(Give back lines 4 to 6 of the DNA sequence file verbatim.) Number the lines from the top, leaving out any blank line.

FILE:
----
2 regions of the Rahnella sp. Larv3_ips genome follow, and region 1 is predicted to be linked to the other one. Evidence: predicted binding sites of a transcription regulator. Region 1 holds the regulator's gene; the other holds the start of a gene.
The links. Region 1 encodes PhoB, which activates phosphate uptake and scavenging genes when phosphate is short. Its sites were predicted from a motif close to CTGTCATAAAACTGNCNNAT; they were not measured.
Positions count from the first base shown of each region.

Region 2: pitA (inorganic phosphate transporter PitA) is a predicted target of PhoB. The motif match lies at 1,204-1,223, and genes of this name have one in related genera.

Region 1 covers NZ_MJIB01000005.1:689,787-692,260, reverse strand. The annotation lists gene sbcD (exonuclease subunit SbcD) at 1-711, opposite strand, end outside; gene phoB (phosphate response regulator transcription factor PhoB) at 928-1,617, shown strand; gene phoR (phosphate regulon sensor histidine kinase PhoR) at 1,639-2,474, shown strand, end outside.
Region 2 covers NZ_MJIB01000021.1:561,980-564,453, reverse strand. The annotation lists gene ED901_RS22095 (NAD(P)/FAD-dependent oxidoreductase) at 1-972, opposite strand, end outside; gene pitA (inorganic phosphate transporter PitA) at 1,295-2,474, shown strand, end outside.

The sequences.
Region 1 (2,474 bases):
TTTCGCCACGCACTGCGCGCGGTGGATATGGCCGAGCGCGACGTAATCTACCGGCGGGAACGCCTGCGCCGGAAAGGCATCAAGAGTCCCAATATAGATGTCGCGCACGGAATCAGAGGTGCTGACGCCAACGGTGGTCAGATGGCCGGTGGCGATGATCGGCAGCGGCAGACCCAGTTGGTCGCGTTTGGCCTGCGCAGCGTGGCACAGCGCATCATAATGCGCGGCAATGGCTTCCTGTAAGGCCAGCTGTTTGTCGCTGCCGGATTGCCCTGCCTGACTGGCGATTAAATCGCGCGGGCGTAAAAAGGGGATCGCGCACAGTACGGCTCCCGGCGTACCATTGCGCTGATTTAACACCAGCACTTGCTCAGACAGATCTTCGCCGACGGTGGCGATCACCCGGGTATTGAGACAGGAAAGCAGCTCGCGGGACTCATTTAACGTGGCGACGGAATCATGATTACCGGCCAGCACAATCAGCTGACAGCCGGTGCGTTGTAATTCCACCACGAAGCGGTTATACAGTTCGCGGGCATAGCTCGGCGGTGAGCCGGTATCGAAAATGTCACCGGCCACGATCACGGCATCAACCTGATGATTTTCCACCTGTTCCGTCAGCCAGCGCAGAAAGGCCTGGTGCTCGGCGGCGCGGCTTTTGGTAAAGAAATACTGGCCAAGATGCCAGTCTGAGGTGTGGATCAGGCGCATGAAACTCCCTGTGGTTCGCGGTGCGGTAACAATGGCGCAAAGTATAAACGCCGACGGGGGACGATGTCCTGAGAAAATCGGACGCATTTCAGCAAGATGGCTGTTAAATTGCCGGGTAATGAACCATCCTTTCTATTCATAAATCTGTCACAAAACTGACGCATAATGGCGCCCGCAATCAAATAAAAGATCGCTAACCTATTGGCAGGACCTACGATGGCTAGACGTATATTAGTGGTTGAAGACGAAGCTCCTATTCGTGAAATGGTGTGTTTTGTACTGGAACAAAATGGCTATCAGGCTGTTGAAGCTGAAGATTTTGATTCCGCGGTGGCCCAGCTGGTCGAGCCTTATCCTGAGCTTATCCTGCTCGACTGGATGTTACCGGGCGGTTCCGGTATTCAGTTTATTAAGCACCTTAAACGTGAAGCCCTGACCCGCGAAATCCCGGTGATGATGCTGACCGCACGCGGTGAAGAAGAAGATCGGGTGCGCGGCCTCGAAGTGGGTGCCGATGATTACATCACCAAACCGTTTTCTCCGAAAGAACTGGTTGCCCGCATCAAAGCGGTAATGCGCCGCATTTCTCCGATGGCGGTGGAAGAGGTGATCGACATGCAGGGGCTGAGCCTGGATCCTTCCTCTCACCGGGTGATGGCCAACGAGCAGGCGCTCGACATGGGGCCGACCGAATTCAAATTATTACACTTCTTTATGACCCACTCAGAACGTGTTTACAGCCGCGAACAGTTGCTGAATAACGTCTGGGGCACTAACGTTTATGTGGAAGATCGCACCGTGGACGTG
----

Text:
Region 2: pitA (inorganic phosphate transporter PitA) is a predicted target of PhoB. The motif match lies at 1,204-1,223, and genes of this name have one in related genera.

Region 1 covers NZ_MJIB01000005.1:689,787-692,260, reverse strand. The annotation lists gene sbcD (exonuclease subunit SbcD) at 1-711, opposite strand, end outside; gene phoB (phosphate response regulator transcription factor PhoB) at 928-1,617, shown strand; gene phoR (phosphate regulon sensor histidine kinase PhoR) at 1,639-2,474, shown strand, end outside.
Region 2 covers NZ_MJIB01000021.1:561,980-564,453, reverse strand. The annotation lists gene ED901_RS22095 (NAD(P)/FAD-dependent oxidoreductase) at 1-972, opposite strand, end outside; gene pitA (inorganic phosphate transporter PitA) at 1,295-2,474, shown strand, end outside.